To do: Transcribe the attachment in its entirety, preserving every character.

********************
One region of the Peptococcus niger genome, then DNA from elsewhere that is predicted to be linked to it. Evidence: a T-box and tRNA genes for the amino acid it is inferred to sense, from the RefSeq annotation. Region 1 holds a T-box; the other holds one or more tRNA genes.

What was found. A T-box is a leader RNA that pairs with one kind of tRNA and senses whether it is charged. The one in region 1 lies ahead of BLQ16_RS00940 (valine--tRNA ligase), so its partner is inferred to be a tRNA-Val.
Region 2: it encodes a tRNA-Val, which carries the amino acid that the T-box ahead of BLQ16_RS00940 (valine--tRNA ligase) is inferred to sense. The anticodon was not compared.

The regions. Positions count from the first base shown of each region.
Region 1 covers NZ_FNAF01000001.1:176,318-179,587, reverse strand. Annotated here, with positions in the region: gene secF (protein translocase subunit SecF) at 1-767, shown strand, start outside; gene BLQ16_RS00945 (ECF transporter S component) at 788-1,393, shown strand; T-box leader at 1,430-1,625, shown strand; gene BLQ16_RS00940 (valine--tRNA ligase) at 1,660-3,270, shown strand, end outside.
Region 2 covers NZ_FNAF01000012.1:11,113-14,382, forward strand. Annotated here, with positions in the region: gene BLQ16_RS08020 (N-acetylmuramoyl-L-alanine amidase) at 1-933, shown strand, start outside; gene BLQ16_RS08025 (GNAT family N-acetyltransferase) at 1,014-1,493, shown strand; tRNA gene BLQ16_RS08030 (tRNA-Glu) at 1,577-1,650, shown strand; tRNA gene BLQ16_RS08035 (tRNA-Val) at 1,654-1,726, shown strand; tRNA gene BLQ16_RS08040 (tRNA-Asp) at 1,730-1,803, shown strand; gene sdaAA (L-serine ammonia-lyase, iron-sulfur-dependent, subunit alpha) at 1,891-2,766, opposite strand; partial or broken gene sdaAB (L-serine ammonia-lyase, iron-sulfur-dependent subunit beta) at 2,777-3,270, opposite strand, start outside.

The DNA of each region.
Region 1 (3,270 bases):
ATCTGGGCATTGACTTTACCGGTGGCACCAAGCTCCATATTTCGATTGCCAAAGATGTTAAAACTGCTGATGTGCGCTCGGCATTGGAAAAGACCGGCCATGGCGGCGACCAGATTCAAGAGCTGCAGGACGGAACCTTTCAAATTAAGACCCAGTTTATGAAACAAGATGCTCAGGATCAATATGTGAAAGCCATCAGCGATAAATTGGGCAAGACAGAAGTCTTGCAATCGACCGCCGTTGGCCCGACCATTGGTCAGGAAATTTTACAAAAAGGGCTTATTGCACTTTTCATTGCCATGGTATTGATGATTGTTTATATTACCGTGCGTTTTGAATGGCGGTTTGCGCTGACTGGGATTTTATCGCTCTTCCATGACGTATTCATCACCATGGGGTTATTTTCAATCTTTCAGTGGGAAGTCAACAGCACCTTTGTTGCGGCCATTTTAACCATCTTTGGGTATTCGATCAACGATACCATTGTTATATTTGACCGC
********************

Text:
One region of the Peptococcus niger genome, then DNA from elsewhere that is predicted to be linked to it. Evidence: a T-box and tRNA genes for the amino acid it is inferred to sense, from the RefSeq annotation. Region 1 holds a T-box; the other holds one or more tRNA genes.

What was found. A T-box is a leader RNA that pairs with one kind of tRNA and senses whether it is charged. The one in region 1 lies ahead of BLQ16_RS00940 (valine--tRNA ligase), so its partner is inferred to be a tRNA-Val.
Region 2: it encodes a tRNA-Val, which carries the amino acid that the T-box ahead of BLQ16_RS00940 (valine--tRNA ligase) is inferred to sense. The anticodon was not compared.

The regions. Positions count from the first base shown of each region.
Region 1 covers NZ_FNAF01000001.1:176,318-179,587, reverse strand. Annotated here, with positions in the region: gene secF (protein translocase subunit SecF) at 1-767, shown strand, start outside; gene BLQ16_RS00945 (ECF transporter S component) at 788-1,393, shown strand; T-box leader at 1,430-1,625, shown strand; gene BLQ16_RS00940 (valine--tRNA ligase) at 1,660-3,270, shown strand, end outside.
Region 2 covers NZ_FNAF01000012.1:11,113-14,382, forward strand. Annotated here, with positions in the region: gene BLQ16_RS08020 (N-acetylmuramoyl-L-alanine amidase) at 1-933, shown strand, start outside; gene BLQ16_RS08025 (GNAT family N-acetyltransferase) at 1,014-1,493, shown strand; tRNA gene BLQ16_RS08030 (tRNA-Glu) at 1,577-1,650, shown strand; tRNA gene BLQ16_RS08035 (tRNA-Val) at 1,654-1,726, shown strand; tRNA gene BLQ16_RS08040 (tRNA-Asp) at 1,730-1,803, shown strand; gene sdaAA (L-serine ammonia-lyase, iron-sulfur-dependent, subunit alpha) at 1,891-2,766, opposite strand; partial or broken gene sdaAB (L-serine ammonia-lyase, iron-sulfur-dependent subunit beta) at 2,777-3,270, opposite strand, start outside.

The DNA of each region.
Region 1 (3,270 bases):
ATCTGGGCATTGACTTTACCGGTGGCACCAAGCTCCATATTTCGATTGCCAAAGATGTTAAAACTGCTGATGTGCGCTCGGCATTGGAAAAGACCGGCCATGGCGGCGACCAGATTCAAGAGCTGCAGGACGGAACCTTTCAAATTAAGACCCAGTTTATGAAACAAGATGCTCAGGATCAATATGTGAAAGCCATCAGCGATAAATTGGGCAAGACAGAAGTCTTGCAATCGACCGCCGTTGGCCCGACCATTGGTCAGGAAATTTTACAAAAAGGGCTTATTGCACTTTTCATTGCCATGGTATTGATGATTGTTTATATTACCGTGCGTTTTGAATGGCGGTTTGCGCTGACTGGGATTTTATCGCTCTTCCATGACGTATTCATCACCATGGGGTTATTTTCAATCTTTCAGTGGGAAGTCAACAGCACCTTTGTTGCGGCCATTTTAACCATCTTTGGGTATTCGATCAACGATACCATTGTTATATTTGACCGC